reveal the workings of nature on a fundamental level. In addition, society continues to have many urgent challenges that AMO research seeks to address. The unifying thread between the pure and applied work is quantum mechanics: AMO research develops tools and seeks knowledge on the quantum level, enabling progress in many other fields of science, engineering, and medicine.

The overarching emerging theme in AMO science is control of the quantum world. The six broad grand challenges outlined in this report describe key scientific opportunities in the coming decade. They are precision measurements; ultracold matter; ultra-high-intensity and short-wavelength lasers; ultrafast control; nanophotonics; and quantum information science. These challenges will drive important advances in both experiment and theory. Each of these science opportunities is linked closely to new tools that will also help in meeting critical national needs (see Figure 1–1).


What are the undiscovered laws of physics that lie beyond our current understanding of the physical world? What is the nature of space, time, matter, and energy? AMO science provides exquisitely sensitive tools to probe these questions. For example, a force that alters the fundamental forward-backward symmetry of time has been studied extensively by high energy physicists, but another such force beyond the current Standard Model of the universe is now widely expected to exist. This tiny but revolutionary effect could show up first in the next decade in AMO experiments that look for deviations in the nearly perfect spatial symmetry found in atoms. A second question asks whether the laws of physics are constant over time or across the universe. A new generation of ultraprecise clocks will enable laboratory searches for time variations of the fundamental constants of nature. Answers will also come from AMO research that is helping to interpret astrophysical observations of the most exotic and most distant realms in the universe. The advanced technologies developed for such fundamental physics experiments have many other uses. They will improve the accuracy of direct gravity-wave detection and of next-generation global positioning satellites and will produce new medical diagnostics. These advances are described briefly in the next paragraphs and explored more fully in Chapter 2.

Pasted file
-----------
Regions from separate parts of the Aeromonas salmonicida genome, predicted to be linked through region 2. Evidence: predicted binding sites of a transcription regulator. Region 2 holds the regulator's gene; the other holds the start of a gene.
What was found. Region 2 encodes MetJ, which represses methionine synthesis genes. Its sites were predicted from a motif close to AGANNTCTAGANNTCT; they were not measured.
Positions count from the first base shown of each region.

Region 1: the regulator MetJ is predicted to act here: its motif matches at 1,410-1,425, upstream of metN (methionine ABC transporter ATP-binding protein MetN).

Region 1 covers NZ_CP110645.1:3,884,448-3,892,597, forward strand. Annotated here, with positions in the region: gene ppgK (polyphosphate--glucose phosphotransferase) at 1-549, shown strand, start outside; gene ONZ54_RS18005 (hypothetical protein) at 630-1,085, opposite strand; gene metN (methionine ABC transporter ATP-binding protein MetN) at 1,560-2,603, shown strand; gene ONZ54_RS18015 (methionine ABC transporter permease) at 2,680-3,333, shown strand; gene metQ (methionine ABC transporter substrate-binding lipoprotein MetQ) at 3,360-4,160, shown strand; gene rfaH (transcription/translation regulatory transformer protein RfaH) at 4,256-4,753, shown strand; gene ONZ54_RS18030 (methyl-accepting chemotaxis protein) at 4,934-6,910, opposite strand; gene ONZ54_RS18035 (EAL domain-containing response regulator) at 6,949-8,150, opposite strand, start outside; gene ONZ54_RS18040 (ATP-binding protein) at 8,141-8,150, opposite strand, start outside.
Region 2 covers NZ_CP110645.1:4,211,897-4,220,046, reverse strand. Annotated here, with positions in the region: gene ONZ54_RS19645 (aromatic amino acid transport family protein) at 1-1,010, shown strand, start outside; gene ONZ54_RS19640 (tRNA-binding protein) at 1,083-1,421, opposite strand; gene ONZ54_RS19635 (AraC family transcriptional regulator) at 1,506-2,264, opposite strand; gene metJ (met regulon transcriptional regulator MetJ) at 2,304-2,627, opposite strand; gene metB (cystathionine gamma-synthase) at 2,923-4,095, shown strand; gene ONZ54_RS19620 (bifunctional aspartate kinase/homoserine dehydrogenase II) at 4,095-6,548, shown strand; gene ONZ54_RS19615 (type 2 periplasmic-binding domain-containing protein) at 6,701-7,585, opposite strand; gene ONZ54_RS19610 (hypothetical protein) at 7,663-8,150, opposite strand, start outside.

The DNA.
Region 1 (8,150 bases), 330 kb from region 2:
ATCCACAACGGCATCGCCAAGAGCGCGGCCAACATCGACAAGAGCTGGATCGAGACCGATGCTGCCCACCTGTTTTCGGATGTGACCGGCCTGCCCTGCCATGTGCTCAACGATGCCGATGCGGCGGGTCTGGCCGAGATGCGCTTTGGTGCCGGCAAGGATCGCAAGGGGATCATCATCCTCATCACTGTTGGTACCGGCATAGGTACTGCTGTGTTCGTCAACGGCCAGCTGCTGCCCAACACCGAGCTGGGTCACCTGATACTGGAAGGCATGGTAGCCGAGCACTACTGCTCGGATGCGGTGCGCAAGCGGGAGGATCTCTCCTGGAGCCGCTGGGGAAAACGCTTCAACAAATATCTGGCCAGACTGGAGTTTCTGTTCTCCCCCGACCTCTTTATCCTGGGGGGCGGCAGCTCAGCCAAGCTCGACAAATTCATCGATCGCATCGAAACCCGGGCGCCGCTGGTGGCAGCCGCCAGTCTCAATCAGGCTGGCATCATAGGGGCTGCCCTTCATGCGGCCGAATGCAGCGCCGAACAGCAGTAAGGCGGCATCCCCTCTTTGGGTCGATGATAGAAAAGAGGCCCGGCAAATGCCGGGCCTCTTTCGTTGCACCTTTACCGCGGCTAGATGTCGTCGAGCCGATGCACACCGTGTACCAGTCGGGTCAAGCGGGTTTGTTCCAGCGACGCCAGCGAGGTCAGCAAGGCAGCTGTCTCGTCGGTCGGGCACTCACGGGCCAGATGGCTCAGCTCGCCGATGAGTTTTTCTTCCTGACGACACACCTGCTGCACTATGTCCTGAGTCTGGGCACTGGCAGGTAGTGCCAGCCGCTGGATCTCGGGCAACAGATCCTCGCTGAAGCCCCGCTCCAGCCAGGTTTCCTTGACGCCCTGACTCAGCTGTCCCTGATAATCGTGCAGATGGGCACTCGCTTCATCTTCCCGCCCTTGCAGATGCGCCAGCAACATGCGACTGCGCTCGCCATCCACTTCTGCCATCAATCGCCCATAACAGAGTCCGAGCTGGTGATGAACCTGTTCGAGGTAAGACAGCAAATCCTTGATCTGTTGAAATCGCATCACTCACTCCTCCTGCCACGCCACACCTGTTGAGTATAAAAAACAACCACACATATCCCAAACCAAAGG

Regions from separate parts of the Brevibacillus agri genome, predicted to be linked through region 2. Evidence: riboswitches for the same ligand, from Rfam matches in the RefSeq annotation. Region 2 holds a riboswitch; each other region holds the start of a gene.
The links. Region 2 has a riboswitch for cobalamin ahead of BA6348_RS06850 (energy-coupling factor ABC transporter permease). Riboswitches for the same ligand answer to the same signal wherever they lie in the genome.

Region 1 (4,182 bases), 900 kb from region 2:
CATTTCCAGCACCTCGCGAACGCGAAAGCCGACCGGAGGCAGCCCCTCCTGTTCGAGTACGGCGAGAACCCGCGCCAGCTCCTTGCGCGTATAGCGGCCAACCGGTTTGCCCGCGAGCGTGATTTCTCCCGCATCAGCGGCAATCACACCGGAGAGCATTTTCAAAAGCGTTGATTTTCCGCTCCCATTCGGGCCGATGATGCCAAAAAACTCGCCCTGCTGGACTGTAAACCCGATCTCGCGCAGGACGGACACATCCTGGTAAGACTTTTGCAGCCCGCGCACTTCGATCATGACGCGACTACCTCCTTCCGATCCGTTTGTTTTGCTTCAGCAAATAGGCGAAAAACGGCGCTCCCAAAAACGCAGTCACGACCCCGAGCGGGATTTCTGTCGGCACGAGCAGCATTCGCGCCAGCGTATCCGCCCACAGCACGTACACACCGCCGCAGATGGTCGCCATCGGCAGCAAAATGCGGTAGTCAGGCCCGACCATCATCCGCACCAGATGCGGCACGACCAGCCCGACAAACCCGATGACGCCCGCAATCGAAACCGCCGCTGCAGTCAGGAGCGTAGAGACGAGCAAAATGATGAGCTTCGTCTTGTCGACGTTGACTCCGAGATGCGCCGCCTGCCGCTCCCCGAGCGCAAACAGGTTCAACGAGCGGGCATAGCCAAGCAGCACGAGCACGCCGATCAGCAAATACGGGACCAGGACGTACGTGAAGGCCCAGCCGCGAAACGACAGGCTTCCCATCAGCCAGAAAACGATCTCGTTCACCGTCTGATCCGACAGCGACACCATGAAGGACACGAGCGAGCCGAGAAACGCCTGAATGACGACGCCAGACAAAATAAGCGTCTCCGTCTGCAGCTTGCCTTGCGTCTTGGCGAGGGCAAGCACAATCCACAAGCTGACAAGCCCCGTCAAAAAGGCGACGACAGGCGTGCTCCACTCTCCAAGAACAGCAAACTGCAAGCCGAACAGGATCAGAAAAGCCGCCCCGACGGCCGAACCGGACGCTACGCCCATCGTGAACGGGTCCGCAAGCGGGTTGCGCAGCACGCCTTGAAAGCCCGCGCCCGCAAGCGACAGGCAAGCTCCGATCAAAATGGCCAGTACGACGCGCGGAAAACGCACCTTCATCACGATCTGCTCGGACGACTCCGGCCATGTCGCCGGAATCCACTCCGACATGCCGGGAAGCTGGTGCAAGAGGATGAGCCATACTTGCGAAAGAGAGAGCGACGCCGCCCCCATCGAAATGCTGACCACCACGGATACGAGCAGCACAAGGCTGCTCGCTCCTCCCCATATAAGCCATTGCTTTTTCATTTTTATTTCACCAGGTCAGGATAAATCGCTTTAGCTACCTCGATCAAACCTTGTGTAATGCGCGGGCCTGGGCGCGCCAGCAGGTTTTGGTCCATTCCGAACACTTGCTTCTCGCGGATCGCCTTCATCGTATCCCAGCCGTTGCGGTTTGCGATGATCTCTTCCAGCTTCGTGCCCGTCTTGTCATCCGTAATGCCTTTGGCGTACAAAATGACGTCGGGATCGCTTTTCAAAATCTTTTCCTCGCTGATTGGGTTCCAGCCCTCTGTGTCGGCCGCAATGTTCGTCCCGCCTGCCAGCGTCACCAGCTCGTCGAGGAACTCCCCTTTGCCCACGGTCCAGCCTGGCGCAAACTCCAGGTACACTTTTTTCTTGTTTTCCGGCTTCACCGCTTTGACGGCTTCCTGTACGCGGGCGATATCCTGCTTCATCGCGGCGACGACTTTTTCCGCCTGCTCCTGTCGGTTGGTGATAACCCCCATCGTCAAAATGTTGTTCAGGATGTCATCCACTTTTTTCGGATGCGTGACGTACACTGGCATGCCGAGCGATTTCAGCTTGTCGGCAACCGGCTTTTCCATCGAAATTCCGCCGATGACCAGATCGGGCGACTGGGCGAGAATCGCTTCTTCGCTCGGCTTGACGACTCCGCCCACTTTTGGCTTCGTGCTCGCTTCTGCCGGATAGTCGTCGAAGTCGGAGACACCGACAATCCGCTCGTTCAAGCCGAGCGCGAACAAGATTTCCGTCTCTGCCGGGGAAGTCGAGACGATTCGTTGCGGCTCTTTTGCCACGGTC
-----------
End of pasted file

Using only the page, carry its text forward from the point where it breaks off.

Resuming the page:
Since the atomic concept was finally accepted at the beginning of the 20th century, atoms have proven central to the discovery and understanding of the laws of physics. Today remarkably sensitive techniques probe the properties of atoms, molecules, and light over enormous ranges: from submicroscopic to cosmic distances, in both familiar environments and the most exotic realms in the universe. The unprecedented sensitivity with which these fundamental properties can be

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